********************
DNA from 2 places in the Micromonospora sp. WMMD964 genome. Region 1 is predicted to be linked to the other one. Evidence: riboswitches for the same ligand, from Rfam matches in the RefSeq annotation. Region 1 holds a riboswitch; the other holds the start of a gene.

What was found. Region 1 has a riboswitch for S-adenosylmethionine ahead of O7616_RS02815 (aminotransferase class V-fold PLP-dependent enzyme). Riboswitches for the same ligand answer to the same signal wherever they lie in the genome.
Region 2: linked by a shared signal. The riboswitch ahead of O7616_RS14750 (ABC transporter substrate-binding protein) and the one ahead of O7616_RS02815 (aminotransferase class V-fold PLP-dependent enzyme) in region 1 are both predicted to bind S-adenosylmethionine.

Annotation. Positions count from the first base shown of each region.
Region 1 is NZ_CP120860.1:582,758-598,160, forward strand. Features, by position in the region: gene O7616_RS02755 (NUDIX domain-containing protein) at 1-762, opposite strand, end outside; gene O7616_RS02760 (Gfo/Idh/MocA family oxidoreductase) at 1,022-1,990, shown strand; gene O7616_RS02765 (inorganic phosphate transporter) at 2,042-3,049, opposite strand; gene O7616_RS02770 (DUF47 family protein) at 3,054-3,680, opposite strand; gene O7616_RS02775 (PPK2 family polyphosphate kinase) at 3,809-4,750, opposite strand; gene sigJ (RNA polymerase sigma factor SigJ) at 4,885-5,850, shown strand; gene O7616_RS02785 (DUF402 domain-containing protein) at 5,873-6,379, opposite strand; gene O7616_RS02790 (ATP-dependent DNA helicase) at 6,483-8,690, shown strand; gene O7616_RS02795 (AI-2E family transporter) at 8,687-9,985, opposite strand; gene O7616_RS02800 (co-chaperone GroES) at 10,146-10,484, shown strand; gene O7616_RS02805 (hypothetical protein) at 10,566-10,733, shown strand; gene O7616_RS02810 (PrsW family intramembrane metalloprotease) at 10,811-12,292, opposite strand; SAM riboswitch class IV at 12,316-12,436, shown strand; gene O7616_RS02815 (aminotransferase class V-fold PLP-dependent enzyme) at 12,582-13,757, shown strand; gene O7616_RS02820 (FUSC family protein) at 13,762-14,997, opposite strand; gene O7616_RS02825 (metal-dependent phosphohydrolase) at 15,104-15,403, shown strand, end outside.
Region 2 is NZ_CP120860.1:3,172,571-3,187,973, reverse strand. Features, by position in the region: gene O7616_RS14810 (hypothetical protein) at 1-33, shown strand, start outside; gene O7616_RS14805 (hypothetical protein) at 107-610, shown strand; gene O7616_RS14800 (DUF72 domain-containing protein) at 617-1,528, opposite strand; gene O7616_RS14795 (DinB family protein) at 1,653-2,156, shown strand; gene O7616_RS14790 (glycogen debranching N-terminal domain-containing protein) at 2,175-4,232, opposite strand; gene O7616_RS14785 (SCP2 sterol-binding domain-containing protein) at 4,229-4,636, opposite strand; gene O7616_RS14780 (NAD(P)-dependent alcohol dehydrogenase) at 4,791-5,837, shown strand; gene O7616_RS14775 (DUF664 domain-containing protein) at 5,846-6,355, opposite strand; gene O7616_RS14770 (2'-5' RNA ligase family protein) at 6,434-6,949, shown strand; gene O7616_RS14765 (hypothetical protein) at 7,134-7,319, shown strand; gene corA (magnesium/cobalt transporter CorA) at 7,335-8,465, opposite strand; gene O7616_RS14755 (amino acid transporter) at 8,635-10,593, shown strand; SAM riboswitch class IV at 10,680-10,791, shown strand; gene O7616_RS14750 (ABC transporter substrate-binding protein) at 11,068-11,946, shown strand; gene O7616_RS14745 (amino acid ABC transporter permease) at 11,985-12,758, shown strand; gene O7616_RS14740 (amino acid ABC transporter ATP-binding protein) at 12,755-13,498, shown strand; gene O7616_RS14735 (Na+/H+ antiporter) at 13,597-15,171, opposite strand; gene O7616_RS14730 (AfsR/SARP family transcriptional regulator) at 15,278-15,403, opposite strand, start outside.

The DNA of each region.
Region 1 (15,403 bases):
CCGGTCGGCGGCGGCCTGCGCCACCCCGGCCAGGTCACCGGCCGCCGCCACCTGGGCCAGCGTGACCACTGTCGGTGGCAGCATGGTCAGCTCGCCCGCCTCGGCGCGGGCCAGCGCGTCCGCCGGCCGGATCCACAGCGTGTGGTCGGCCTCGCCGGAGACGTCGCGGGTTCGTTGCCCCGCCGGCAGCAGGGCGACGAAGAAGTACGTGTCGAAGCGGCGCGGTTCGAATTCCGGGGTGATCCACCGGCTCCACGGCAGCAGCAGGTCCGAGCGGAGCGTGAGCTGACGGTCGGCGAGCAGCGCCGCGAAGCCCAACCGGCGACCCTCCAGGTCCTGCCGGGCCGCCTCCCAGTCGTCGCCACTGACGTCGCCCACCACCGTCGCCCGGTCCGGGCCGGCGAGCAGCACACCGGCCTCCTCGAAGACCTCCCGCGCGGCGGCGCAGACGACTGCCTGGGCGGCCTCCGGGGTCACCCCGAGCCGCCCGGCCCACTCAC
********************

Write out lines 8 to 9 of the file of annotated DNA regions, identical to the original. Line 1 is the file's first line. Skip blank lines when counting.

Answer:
Region 1 (15,403 bases):
CCGGTCGGCGGCGGCCTGCGCCACCCCGGCCAGGTCACCGGCCGCCGCCACCTGGGCCAGCGTGACCACTGTCGGTGGCAGCATGGTCAGCTCGCCCGCCTCGGCGCGGGCCAGCGCGTCCGCCGGCCGGATCCACAGCGTGTGGTCGGCCTCGCCGGAGACGTCGCGGGTTCGTTGCCCCGCCGGCAGCAGGGCGACGAAGAAGTACGTGTCGAAGCGGCGCGGTTCGAATTCCGGGGTGATCCACCGGCTCCACGGCAGCAGCAGGTCCGAGCGGAGCGTGAGCTGACGGTCGGCGAGCAGCGCCGCGAAGCCCAACCGGCGACCCTCCAGGTCCTGCCGGGCCGCCTCCCAGTCGTCGCCACTGACGTCGCCCACCACCGTCGCCCGGTCCGGGCCGGCGAGCAGCACACCGGCCTCCTCGAAGACCTCCCGCGCGGCGGCGCAGACGACTGCCTGGGCGGCCTCCGGGGTCACCCCGAGCCGCCCGGCCCACTCAC